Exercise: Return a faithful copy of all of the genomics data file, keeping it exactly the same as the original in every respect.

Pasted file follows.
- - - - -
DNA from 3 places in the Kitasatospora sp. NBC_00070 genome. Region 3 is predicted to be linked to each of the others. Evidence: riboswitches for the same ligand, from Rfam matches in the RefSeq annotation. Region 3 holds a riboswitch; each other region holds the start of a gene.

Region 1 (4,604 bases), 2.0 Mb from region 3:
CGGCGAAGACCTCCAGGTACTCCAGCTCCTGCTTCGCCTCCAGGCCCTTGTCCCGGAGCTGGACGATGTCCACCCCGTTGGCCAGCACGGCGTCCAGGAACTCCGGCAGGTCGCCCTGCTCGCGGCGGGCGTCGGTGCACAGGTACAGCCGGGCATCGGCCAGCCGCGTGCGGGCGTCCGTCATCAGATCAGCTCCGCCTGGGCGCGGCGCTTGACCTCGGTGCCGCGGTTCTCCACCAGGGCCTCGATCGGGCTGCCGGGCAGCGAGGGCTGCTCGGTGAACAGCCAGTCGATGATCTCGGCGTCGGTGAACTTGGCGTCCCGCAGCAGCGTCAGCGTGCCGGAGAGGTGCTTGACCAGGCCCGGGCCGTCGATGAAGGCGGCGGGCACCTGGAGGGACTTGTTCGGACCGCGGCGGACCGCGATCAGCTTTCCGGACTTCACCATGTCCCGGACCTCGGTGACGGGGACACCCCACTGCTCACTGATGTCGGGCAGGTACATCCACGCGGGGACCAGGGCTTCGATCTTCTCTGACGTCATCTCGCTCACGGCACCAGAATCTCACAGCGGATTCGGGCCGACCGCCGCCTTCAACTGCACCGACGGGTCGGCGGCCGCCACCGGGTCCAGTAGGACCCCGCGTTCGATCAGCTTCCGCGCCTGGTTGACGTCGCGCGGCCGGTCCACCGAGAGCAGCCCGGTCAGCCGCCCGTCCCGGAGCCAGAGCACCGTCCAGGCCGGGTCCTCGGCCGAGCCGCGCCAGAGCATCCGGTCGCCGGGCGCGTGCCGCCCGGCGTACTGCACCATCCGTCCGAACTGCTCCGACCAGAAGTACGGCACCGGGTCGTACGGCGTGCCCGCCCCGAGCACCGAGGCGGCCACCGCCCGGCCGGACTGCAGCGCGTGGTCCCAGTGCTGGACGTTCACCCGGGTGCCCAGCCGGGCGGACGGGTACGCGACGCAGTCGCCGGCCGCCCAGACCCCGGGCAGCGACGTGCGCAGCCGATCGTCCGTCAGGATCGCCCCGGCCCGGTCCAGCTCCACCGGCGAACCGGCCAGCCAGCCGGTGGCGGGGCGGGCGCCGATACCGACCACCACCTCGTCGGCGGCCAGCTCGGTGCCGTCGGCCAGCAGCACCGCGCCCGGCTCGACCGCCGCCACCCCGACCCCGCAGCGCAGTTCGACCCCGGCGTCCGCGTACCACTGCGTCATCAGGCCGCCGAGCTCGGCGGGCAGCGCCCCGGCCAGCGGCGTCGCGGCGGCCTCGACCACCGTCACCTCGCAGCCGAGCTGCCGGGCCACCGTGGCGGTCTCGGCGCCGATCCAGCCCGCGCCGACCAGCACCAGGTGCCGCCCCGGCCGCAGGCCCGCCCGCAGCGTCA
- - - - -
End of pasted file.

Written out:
DNA from 3 places in the Kitasatospora sp. NBC_00070 genome. Region 3 is predicted to be linked to each of the others. Evidence: riboswitches for the same ligand, from Rfam matches in the RefSeq annotation. Region 3 holds a riboswitch; each other region holds the start of a gene.

Region 1 (4,604 bases), 2.0 Mb from region 3:
CGGCGAAGACCTCCAGGTACTCCAGCTCCTGCTTCGCCTCCAGGCCCTTGTCCCGGAGCTGGACGATGTCCACCCCGTTGGCCAGCACGGCGTCCAGGAACTCCGGCAGGTCGCCCTGCTCGCGGCGGGCGTCGGTGCACAGGTACAGCCGGGCATCGGCCAGCCGCGTGCGGGCGTCCGTCATCAGATCAGCTCCGCCTGGGCGCGGCGCTTGACCTCGGTGCCGCGGTTCTCCACCAGGGCCTCGATCGGGCTGCCGGGCAGCGAGGGCTGCTCGGTGAACAGCCAGTCGATGATCTCGGCGTCGGTGAACTTGGCGTCCCGCAGCAGCGTCAGCGTGCCGGAGAGGTGCTTGACCAGGCCCGGGCCGTCGATGAAGGCGGCGGGCACCTGGAGGGACTTGTTCGGACCGCGGCGGACCGCGATCAGCTTTCCGGACTTCACCATGTCCCGGACCTCGGTGACGGGGACACCCCACTGCTCACTGATGTCGGGCAGGTACATCCACGCGGGGACCAGGGCTTCGATCTTCTCTGACGTCATCTCGCTCACGGCACCAGAATCTCACAGCGGATTCGGGCCGACCGCCGCCTTCAACTGCACCGACGGGTCGGCGGCCGCCACCGGGTCCAGTAGGACCCCGCGTTCGATCAGCTTCCGCGCCTGGTTGACGTCGCGCGGCCGGTCCACCGAGAGCAGCCCGGTCAGCCGCCCGTCCCGGAGCCAGAGCACCGTCCAGGCCGGGTCCTCGGCCGAGCCGCGCCAGAGCATCCGGTCGCCGGGCGCGTGCCGCCCGGCGTACTGCACCATCCGTCCGAACTGCTCCGACCAGAAGTACGGCACCGGGTCGTACGGCGTGCCCGCCCCGAGCACCGAGGCGGCCACCGCCCGGCCGGACTGCAGCGCGTGGTCCCAGTGCTGGACGTTCACCCGGGTGCCCAGCCGGGCGGACGGGTACGCGACGCAGTCGCCGGCCGCCCAGACCCCGGGCAGCGACGTGCGCAGCCGATCGTCCGTCAGGATCGCCCCGGCCCGGTCCAGCTCCACCGGCGAACCGGCCAGCCAGCCGGTGGCGGGGCGGGCGCCGATACCGACCACCACCTCGTCGGCGGCCAGCTCGGTGCCGTCGGCCAGCAGCACCGCGCCCGGCTCGACCGCCGCCACCCCGACCCCGCAGCGCAGTTCGACCCCGGCGTCCGCGTACCACTGCGTCATCAGGCCGCCGAGCTCGGCGGGCAGCGCCCCGGCCAGCGGCGTCGCGGCGGCCTCGACCACCGTCACCTCGCAGCCGAGCTGCCGGGCCACCGTGGCGGTCTCGGCGCCGATCCAGCCCGCGCCGACCAGCACCAGGTGCCGCCCCGGCCGCAGGCCCGCCCGCAGCGTCA